How do the eyes/brain perceive colour?

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The eye is made up of various receptors to perceive colour called rods & cones. There are over 120 million rods and 7 million cones in each eye.

 

Rods are more sensitive than the cones but they are not sensitive to colour, they perceive images as black, white and different shades of grey.

 

Cones contain one of three pigments sensitive to either RED GREEN or BLUE.

 

When light is reflected off a subject into your eye, the wavelengths of reflected light hit the light sensitive retina in your eye which is covered by these millions of light-sensitive cells (rods & cones) and stimulate these cells to varying degrees which sends a signal through your optic nerve into the cortex of your brain which work in combination with connecting nerve cells and give the brain enough information to interpret and name colors and familiar sensations of color to determines the colour of the subject.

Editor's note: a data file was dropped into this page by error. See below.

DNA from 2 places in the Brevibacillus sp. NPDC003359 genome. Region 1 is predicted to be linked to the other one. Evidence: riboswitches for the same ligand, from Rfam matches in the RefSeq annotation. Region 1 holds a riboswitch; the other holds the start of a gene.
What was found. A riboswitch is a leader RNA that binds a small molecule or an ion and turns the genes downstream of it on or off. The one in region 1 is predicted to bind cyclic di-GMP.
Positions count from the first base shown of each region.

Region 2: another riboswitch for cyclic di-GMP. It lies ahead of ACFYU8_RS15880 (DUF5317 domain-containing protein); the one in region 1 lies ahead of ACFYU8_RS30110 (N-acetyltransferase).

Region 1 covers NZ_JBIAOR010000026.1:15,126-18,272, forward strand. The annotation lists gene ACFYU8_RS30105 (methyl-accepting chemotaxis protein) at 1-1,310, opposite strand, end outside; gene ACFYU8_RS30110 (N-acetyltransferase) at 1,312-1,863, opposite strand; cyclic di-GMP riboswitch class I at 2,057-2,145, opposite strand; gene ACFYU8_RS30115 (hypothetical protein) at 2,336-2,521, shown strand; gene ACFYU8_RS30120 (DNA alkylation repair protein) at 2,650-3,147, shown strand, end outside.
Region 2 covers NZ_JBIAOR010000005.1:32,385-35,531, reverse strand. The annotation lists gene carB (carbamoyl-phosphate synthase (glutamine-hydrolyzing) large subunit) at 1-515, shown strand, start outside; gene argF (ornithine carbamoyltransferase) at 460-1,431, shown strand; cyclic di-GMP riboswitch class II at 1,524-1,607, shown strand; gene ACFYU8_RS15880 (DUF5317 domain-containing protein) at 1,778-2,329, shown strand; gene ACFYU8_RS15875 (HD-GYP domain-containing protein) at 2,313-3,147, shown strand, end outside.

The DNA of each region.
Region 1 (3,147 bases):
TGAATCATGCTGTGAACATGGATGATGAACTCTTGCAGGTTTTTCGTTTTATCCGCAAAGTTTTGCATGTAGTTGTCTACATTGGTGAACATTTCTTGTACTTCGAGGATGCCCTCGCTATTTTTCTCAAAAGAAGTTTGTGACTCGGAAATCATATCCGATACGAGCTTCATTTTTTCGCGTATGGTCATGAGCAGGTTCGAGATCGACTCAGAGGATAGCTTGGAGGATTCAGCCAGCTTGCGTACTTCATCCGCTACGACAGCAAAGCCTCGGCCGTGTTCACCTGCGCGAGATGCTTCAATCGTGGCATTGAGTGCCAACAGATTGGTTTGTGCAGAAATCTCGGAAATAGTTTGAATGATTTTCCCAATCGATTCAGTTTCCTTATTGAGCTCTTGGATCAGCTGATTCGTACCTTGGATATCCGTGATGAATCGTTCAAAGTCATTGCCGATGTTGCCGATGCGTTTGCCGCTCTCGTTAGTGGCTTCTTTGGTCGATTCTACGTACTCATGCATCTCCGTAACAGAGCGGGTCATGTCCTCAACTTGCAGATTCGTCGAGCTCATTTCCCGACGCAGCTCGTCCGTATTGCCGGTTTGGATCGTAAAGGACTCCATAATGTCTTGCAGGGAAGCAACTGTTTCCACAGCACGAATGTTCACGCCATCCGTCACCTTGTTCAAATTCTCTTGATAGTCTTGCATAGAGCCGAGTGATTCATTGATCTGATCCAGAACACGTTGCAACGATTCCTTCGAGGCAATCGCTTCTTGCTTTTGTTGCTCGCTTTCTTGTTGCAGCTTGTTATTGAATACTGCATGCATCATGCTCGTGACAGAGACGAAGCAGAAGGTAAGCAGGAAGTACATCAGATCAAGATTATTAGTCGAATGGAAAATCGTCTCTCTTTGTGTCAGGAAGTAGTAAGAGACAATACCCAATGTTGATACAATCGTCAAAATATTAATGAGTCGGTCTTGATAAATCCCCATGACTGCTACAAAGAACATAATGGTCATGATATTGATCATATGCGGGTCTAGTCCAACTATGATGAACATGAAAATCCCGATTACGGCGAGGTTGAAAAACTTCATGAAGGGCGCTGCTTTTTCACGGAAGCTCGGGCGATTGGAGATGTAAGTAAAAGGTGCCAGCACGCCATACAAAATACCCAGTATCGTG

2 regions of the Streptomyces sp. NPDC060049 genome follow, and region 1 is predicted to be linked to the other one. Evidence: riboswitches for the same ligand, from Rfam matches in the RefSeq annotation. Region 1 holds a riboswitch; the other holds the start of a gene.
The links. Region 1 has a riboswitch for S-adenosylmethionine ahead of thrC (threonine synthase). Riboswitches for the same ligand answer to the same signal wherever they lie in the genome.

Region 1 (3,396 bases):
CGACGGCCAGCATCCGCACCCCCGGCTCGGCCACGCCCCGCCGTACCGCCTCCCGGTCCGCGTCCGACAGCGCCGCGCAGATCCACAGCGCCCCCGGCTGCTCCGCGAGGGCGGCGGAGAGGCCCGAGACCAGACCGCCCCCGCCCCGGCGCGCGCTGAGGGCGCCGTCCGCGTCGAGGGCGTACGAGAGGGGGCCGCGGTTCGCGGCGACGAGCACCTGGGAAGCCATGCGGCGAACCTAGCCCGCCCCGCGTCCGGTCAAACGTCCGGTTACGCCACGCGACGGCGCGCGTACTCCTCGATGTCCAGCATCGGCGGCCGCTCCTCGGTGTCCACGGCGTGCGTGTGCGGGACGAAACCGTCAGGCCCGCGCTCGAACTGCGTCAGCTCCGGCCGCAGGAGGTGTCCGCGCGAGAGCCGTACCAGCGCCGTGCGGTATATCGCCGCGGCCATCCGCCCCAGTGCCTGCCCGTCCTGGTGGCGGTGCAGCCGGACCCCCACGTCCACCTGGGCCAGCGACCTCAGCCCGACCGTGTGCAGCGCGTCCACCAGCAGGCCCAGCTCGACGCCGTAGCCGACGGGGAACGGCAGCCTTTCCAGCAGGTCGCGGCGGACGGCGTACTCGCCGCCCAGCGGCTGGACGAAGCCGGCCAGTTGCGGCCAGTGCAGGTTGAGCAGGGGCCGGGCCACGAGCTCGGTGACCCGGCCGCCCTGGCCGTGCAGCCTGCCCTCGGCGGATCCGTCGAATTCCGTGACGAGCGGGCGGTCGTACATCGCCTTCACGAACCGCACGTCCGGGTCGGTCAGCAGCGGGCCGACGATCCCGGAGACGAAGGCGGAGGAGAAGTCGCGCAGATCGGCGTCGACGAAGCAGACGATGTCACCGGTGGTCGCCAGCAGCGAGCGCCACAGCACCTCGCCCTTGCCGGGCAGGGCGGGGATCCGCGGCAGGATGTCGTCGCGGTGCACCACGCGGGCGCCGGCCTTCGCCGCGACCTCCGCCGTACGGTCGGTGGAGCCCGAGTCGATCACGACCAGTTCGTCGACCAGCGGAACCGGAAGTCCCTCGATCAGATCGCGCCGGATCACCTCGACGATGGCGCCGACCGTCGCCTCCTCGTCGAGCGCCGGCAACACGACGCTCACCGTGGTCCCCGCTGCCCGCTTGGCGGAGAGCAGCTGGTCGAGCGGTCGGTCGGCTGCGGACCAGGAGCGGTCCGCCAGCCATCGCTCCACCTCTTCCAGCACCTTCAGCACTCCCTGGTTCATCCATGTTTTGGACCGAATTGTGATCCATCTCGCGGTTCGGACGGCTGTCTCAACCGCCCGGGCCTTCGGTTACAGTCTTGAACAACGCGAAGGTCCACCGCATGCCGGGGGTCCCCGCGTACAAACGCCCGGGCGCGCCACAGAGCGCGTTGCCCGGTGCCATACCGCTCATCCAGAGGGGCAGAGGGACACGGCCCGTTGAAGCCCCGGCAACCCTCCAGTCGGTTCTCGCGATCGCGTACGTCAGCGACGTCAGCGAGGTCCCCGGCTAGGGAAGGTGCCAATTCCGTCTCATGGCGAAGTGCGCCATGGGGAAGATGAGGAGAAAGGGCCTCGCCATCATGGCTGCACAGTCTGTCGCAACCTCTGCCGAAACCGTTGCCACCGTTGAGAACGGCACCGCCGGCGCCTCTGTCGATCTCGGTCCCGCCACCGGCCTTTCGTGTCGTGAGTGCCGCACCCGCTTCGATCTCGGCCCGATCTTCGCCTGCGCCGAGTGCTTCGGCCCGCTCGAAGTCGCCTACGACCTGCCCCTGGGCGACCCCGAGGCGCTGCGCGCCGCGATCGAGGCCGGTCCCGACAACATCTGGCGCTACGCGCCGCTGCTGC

64% of cones are Red Receptors which are sensitive to long wavelengths (red). One third of cones are Green Receptors which are are sensitive to middle wavelengths (green) and 2% of cones are Blue Receptors which are sensitive to short wavelengths (blue)

 

 

When each of these cones are stimulated at varying degrees they differentiate the colours as per below.

 

Red & Blue cones stimulated produces magenta light, (magenta is a secondary additive colour)

 

Red & Green cones stimulated produces yellow light, (yellow is a secondary additive colour)

 

Blue & Green cones stimulated produces cyan light, (cyan is a secondary additive colour)

 

Red, Green & Blue cones stimulated produces white light.

 

 

 

http://www.pantone.com/pages/pantone/Pantone.aspx?pg=19357&ca=29

 

 

http://www.livescience.com/32559-why-do-we-see-in-color.html

 

 

http://www.colourtherapyhealing.com/colour/colour_perception.php

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